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Boating with Kids

If you have a young child or older kids, boating is a great way to get them outdoors and experience our wonderful marine environment and kids can safely start from a young age.



Life jacket regulations vary between states and territories within Australia however it is recommended to take extreme caution when taking children aged less than 12 months old on a boat and that you only take children once they can fit into an appropriate PFD (personal flotation device).

Prior to having children, we would be out boating almost every weekend but during the first 12-months of parenthood, we were sleep-deprived parents and our beloved boat hardly ventured out of the driveway.  With our next two boys, we were more confident as parents; we got a lot more sleep so they started boating when they were around six-months-old.

Sourcing a PFD type 1 tiny enough for a baby can be a challenge but we bought one that was perfect for a small child. Prior to going on the boat, I would get the kids accustomed to wearing their jackets and they would swim in the pool in their PFD’s to ensure they fitted correctly and they became used to wearing them.

Our children are now are old enough to put their jackets on by themselves as soon as they step onto the boat. Despite the fact they can all swim, we feel it is an important safety precaution and they wear their PFD’s at all times in the boat.


Boating with older, more independent children certainly makes life a lot easier. Now that our boys are all over five-years, I feel we have finally cracked it and boating has become a breeze. No more nappies, bottles, or day sleeps and more time to play.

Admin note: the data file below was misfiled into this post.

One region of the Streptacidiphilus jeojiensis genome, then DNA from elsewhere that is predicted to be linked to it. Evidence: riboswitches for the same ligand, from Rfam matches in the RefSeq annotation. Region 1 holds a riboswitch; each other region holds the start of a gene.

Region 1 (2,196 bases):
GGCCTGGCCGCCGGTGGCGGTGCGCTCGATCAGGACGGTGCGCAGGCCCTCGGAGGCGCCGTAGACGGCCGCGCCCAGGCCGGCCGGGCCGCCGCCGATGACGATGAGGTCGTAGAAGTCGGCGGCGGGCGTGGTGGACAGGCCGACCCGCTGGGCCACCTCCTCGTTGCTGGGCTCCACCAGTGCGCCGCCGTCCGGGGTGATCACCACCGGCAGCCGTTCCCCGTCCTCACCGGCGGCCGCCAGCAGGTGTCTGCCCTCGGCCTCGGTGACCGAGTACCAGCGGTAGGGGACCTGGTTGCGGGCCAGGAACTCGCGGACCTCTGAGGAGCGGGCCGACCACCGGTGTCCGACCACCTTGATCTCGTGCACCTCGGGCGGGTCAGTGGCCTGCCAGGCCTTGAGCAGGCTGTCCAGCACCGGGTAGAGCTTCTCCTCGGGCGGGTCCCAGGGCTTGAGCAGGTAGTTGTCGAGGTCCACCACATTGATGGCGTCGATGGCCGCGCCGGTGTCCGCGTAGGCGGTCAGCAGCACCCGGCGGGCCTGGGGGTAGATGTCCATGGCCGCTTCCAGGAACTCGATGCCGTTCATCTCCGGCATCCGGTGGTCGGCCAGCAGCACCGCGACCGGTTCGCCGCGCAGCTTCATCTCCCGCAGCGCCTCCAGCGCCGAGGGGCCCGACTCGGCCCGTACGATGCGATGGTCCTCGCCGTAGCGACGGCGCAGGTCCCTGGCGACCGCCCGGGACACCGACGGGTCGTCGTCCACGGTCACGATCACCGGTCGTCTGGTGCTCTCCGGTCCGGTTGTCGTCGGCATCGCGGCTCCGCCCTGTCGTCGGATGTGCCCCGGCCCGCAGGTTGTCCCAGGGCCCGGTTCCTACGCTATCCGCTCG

Now that they are older, the boys help plan our boating adventures. At the moment their favourite activities are fishing, snorkelling and beach combing, which is pretty easy to combine in a day.

The kids enjoy their fishing and although we encourage catch and release, we still keep the odd table fish for dinner as there is nothing better than fresh king george whiting and squid rings, which the kids are pretty adept at catching.

With age, comes increased responsibility so they all put their life jackets on as soon as they get on the boat and they know where to stand and hold on properly during travel. We have also taken time to show them the safety equipment, where it is on the boat and how you use it. They know where the EPIRB and first aid kit is and where the emergency button is on the radio and what to do if we need to call for assistance. The more educated they become about safety procedures and what to do in case of an emergency, the safer everyone on board becomes.


The boys all have their sea legs and with a few years of boating behind them, they hold on well and are sensible on the boat. I am not sure if it was early exposure to the ocean or just good luck but none of our children get seasick, something which I am forever grateful for.

If they or anyone on our boat feels a little queasy, we get them to sit and watch out to the horizon with a bit of breeze on their face. We make sure they have enough food in their tummy and fluids to keep them hydrated. If this does not help, then we head for shore, drop onto an island for a break from the boat or work our way home. It is not nice if anyone becomes unwell so we try to take action before they get too sick.

Essentials to bring

1.  PFD Type 1 (personal flotation device)
2.  Sunscreen, hat & sunglasses
3. Water, food & snacks
4. Change of clothes, bathers
5. Bassinet, bedding for babies
6. Toys / beanbag
7. Safety equipment for vessel.